New Years Resolution
I am not much of a history buff, but I found the origins and the development of New Year resolutions fascinating. Did you know the ancient Babylonians were the first people to make New Year’s resolutions? Each year in March (their new year), the Babylonians promised their gods they would return borrowed objects and pay debts. If the Babylonians kept to their word, the gods would bestow favor on them. If not, they would fall out of favor with the gods.
Then along came Julius Caesar who decided January 1st (Janus) would be the beginning of the New Year. The Romans believed one of their gods, Janus, looked backward into the previous year and ahead into the coming year. The Romans made promises of good conduct to Janus.
Fast-forward to the early Christians who made January 1st the occasion for thinking about one’s past mistakes and resolving to do and be better in the future.
Despite the religious roots, New Year’s resolutions persist today more as a secular practice. Instead of making promises to the gods, we now make promises to ourselves on how we will drink less or quit smoking or go on a diet.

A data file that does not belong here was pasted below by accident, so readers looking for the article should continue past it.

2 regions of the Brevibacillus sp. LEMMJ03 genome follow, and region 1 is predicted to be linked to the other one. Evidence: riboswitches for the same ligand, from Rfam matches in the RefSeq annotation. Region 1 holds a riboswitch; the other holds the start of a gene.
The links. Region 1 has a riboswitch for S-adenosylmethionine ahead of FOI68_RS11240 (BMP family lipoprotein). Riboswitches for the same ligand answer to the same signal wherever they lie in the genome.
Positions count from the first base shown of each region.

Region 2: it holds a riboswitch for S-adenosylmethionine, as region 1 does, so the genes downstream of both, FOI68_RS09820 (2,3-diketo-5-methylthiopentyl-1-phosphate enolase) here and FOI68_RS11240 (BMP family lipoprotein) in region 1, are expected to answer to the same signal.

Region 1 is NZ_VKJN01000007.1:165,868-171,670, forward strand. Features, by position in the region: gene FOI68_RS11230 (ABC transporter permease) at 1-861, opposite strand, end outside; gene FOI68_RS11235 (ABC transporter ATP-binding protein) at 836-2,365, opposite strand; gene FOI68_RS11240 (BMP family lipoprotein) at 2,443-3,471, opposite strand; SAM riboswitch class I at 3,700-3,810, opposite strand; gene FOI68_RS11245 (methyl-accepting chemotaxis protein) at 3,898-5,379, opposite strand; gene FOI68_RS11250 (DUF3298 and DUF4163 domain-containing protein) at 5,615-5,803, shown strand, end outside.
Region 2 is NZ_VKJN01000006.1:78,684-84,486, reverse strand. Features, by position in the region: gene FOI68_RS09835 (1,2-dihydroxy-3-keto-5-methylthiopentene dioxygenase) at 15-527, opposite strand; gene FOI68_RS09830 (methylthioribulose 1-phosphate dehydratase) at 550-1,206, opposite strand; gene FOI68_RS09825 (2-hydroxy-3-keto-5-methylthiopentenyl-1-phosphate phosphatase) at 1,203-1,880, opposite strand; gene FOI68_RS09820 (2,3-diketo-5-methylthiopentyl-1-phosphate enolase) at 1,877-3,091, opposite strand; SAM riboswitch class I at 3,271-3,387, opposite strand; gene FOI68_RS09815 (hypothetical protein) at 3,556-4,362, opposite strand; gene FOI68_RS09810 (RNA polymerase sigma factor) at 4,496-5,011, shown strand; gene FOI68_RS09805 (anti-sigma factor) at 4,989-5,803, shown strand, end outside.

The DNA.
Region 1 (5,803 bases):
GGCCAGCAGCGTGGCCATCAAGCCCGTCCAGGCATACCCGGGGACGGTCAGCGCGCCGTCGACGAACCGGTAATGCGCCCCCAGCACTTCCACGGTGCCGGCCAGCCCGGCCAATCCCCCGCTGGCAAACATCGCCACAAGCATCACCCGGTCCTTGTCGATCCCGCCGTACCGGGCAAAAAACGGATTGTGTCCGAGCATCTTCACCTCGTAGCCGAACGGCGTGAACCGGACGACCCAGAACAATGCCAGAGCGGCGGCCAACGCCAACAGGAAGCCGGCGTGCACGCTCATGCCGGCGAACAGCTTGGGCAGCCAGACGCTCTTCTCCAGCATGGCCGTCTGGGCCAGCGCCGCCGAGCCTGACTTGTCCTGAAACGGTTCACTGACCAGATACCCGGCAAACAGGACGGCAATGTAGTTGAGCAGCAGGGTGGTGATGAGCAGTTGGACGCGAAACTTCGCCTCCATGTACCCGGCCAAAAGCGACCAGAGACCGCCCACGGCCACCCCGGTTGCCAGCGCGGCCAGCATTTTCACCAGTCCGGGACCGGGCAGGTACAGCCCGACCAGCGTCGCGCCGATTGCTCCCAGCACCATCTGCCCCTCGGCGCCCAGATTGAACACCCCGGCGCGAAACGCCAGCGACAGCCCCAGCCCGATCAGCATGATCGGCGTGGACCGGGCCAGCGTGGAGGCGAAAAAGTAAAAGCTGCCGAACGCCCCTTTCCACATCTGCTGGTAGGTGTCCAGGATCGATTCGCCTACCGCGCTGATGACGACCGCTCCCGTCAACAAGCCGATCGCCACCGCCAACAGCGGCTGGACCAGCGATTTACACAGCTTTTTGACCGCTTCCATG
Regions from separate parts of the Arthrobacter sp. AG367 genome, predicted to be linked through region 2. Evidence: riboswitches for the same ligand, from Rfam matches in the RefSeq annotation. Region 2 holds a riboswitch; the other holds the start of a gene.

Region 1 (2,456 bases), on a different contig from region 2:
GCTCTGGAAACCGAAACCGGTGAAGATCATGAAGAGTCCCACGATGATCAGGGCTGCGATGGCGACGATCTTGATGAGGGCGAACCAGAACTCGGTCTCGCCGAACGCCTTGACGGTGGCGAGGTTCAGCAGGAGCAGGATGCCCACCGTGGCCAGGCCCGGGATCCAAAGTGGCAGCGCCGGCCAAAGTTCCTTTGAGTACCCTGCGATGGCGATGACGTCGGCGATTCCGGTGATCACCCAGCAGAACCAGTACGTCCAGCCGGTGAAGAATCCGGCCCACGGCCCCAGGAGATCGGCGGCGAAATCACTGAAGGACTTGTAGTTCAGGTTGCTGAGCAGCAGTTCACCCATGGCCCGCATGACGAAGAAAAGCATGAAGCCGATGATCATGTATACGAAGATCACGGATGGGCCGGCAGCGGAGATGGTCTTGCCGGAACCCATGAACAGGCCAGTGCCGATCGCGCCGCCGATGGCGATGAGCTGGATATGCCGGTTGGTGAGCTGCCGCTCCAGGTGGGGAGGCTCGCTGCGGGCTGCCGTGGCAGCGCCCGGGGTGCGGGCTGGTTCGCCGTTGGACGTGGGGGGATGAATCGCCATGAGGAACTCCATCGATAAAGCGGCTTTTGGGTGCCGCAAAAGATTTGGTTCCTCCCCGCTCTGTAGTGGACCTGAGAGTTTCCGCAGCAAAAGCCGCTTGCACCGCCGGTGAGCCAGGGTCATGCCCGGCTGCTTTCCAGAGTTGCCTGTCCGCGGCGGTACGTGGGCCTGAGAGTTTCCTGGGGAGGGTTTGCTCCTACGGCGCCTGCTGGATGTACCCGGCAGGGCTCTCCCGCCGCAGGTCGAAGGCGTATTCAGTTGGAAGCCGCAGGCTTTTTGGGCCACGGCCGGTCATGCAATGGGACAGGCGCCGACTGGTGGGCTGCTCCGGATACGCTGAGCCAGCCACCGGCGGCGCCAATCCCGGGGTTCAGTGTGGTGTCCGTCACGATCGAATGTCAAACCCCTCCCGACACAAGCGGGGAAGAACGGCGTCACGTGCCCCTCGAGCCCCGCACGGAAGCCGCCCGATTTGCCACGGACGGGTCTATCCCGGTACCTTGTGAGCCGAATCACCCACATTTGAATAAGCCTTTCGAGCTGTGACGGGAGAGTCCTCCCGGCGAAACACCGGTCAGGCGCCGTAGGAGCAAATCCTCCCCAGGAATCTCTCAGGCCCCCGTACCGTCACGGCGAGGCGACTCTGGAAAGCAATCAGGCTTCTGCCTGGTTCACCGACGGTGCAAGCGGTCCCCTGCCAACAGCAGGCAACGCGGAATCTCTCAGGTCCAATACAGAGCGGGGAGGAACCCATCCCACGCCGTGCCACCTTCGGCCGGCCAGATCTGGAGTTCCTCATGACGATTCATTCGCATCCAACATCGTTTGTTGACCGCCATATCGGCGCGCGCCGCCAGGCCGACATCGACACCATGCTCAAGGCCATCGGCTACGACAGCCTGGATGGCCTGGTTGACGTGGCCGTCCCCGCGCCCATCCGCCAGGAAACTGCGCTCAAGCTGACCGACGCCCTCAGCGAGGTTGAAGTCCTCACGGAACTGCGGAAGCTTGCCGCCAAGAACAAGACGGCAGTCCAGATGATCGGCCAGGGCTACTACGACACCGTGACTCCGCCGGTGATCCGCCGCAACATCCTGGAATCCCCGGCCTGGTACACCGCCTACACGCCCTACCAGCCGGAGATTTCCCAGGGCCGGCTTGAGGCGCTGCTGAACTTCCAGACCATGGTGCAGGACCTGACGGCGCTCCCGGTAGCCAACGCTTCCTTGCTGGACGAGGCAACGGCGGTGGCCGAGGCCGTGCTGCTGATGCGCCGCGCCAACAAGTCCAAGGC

Maybe that inner focus is why only 8 percent of us keep our resolutions. What would happen if we chose to do the opposite? Research shows that volunteer work is an effective way to reduce depression because it is outward focused. What if our New Year’s resolution is outward focused? What if we resolved to make the world a better place to live? What if each of us found a way to touch the hurting places of humanity? What if we went out of our way to start a conversation with the marginalized? What if I truly listened to those I usually disagree with? What if I chose to be genuinely happier for other people this year? What if I verbalize gratitude more often? The list of opportunities goes on and is only limited by our creativity.
If you decide to make a resolution this year, remember your good work is a gift to yourself, as well as the future.
Article Written by Barbara Kennedy, OSM, LPC